Basically, it was just you and Blackie and Frankie who did record the whole album. At some point, Frankie left and then Stet Howland finished the drum parts. Was there anybody else involved with those recording sessions?
Other than Doug Aldrich, as I said, no. And Mikey Davis who was the engineer that worked with them and he worked with me on Skull project.
Once the album was finally ready, and the band decided to tour, did Blackie ask you for the live band as well?
Yeah, there was that one tour, like I said, I was just like I respectfully told him that I couldn’t do it. It was just after the CRIMSON IDOL when he was trying to put something together for that. Whatever was happening at the time I just felt was much more me and also the money was… he didn’t have too much to. If I’m going to back somebody up, which essentially this was, see if he had approached me and just said, all right I’m replacing Chris, will you co-write, will you play some rhythm guitar or would you do the leads, then I would have felt more like I’m a part of the band. Even if I hadn’t written anything if I did the rhythms, that it was more of me on there I could of, but there’s a lot of you wondering, it might be good to go out and do it, rather than I played a few solos like on everybody else’s records, so what. Like Diana Ross and everybody else and I played solos on hit records and… so what was the difference here? [Laughs]
Right but I still have to say that you’re playing some excellent solos on the album.
Thank you, the playing was a pleasure, and joy and the guy loved the way I played, and you know he kind of, he got Doug Aldrich to play all the really fast stuff that he really loves, and he got me to do the slower stuff like on “The Idol” which he felt like this guy’s vibe for this stuff like, you know, he kind of framed it as like Pink Floyd,” It’s like a Pink Floyd, and you’re doing what Pink Floyd would do to that song.” I was like flattered about that.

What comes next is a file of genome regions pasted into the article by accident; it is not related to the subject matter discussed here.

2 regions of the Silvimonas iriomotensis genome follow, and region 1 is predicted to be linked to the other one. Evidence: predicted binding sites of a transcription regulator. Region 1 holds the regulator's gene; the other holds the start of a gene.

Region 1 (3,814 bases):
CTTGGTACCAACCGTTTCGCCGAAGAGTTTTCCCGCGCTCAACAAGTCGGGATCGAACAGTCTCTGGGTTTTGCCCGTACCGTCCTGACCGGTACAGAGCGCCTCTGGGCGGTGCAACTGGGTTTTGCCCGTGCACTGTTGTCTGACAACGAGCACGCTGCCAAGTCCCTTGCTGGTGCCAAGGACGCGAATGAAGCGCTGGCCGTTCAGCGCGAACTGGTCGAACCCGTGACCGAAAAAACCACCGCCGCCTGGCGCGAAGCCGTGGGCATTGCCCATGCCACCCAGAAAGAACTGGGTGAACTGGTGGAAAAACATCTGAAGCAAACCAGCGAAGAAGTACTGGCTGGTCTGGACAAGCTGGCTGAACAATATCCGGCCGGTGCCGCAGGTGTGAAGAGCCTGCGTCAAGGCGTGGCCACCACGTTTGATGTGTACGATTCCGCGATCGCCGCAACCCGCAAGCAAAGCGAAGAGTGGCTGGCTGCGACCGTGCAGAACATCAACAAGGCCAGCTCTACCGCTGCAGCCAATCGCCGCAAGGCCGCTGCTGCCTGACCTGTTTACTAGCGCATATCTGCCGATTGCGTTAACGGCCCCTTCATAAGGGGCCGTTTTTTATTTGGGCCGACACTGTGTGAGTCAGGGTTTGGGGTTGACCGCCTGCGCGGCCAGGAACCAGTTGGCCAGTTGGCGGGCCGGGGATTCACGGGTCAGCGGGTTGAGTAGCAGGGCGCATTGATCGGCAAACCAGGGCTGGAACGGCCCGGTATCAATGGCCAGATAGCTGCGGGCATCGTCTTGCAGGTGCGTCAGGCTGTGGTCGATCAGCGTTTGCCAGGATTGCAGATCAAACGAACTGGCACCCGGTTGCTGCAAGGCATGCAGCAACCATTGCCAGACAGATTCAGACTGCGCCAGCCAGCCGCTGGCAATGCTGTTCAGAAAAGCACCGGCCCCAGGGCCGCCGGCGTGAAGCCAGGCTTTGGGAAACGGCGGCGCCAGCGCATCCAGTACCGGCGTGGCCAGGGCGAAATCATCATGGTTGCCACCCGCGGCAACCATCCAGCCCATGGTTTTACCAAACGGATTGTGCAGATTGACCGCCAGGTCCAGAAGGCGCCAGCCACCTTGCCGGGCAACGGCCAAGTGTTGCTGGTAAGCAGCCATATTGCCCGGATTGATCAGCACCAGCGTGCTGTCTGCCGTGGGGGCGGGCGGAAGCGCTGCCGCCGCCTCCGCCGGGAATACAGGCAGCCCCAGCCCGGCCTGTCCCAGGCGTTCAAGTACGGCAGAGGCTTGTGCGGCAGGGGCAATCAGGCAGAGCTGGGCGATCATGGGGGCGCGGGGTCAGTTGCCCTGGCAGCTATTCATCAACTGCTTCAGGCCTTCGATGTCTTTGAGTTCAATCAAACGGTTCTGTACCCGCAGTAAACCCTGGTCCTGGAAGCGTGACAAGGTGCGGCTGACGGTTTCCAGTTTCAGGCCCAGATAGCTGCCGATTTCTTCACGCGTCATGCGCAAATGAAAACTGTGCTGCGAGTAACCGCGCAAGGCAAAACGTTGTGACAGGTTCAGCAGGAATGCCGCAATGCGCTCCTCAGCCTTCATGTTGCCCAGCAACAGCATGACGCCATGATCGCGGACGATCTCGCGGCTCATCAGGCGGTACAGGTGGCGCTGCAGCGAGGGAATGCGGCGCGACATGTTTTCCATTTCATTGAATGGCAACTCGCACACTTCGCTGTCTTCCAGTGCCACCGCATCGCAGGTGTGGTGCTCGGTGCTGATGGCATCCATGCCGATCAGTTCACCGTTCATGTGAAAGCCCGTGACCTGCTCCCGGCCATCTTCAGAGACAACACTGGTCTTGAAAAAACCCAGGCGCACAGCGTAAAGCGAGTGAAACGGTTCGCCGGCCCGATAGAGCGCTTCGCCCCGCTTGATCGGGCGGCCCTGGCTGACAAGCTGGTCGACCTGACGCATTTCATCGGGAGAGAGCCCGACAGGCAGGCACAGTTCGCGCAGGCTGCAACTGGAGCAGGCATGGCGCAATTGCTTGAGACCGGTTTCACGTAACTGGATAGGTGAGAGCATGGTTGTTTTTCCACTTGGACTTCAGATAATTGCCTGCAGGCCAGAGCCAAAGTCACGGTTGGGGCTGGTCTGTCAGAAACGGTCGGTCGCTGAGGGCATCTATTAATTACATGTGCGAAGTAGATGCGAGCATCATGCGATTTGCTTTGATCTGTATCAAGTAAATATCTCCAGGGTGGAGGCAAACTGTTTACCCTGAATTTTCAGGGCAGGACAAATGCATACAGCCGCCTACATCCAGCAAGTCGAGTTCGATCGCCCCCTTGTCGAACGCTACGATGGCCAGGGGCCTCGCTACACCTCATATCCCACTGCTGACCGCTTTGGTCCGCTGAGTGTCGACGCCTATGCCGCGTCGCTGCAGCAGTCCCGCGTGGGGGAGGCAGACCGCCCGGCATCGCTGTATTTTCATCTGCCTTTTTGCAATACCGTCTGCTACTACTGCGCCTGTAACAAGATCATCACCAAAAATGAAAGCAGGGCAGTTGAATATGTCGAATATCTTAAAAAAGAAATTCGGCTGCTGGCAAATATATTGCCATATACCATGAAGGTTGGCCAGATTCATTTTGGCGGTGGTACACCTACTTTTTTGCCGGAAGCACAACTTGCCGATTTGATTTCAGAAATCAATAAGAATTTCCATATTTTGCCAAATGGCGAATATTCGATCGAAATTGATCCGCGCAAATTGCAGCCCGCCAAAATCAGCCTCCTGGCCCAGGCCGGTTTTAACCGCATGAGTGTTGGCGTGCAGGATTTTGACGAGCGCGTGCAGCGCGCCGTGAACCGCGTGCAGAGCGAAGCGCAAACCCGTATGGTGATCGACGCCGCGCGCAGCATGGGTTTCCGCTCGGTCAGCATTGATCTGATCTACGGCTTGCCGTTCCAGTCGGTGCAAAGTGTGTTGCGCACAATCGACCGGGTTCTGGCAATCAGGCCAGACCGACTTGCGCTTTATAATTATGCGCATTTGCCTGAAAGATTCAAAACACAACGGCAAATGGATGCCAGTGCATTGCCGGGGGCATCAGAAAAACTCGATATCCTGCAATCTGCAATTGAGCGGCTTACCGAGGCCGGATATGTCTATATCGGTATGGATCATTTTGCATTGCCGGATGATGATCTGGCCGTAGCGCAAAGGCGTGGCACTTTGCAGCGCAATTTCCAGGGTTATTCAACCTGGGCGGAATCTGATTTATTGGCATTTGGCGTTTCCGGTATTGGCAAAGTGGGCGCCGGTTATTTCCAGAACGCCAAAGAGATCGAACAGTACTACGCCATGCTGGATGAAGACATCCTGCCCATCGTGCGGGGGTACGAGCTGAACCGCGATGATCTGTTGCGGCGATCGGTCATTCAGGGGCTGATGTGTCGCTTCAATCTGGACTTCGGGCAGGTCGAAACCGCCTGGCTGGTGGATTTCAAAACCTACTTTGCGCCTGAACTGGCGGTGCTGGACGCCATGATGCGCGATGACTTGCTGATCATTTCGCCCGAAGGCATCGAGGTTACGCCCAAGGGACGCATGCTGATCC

Now when you mentioned Pink Floyd, I was thinking that maybe Blackie was trying to create something larger than life with CRIMSON IDOL. Do you agree with that?
He was trying, and again you have to remember at the time he had the biggest managers, Rod Smallwood and Andy Taylor, they managed Iron Maiden. That’s how I met Bruce Dickinson and the Iron Maiden guys, let’s do Blackie, and I went to see them play in LA and Blackie was like, “Come backstage with me.” Okay, so I go back there, and now I’m hanging out with Blackie, and they’re meeting me as somebody who’s hanging out with Blackie. So they all like me immediately, you know I was part of the family, the Sanctuary family. So when I called Bruce Dickinson to sing on the Alice Cooper thing, he sang even though the manager said “Fuck Off, no way” but he sang because he wanted to sing. See that was an instance where I knew right from that point, you know what, when somebody’s that big of an artist, they don’t tell him what to do. He tells them what to do, or he holds his breath and stamps his feet, and they’re really unhappy. So I realized right after that experience, “You know Bruce Dickinson is not going to sing in this.” “Yes he is,” and so he did.
Although things went how they went with THE CRIMSON IDOL, you still did another album STILL NOT BLACK ENOUGH with Blackie just three years later.
I played on that too, yeah. You know again, I like working with him and the whole vibe of what he set up I like. It’s just the particulars…
Was that album any different to do than THE CRIMSON IDOL?
It was no different because it was the same problem again. No objectivity by the artist. It was taking forever to do it. And then he was offering a crumb. Here we get a little solo here and a little solo there. Okay, sure, again, I was a session guitar player for years. That was my job, so I never viewed it as, you know, like I’ll join the band this time. No, I just viewed it on face value. Okay, you like what I did, I can do some more for you, of course, with a smile on my face.
THE 90’S BANDS OF BOB KULICK
Like you mentioned earlier, in the 90’s you used to have many bands who you did work with. First of all, there was Skull. Whatever did happen to that band because after the album NO BONES ABOUT IT you kind of got lost from the picture?
Yeah, it kind of just came and went.
I have to admit that the album was a really good one.
It was very good but, you know again, the expectation exceeded what it was. Bobby Rock was playing as opposed to Chuck Burgi. I preferred Chuck even though Bobby is a great drummer and a great guy. And Dennis moved from bass to singing. We had a bass player who was a great bass player, Kjell Brenner; the guy was a phenomenal bass player but… the band, it just destroyed by itself because there was no real success for it. There was no real market for it. You know, we did a few gigs, and it just faded away.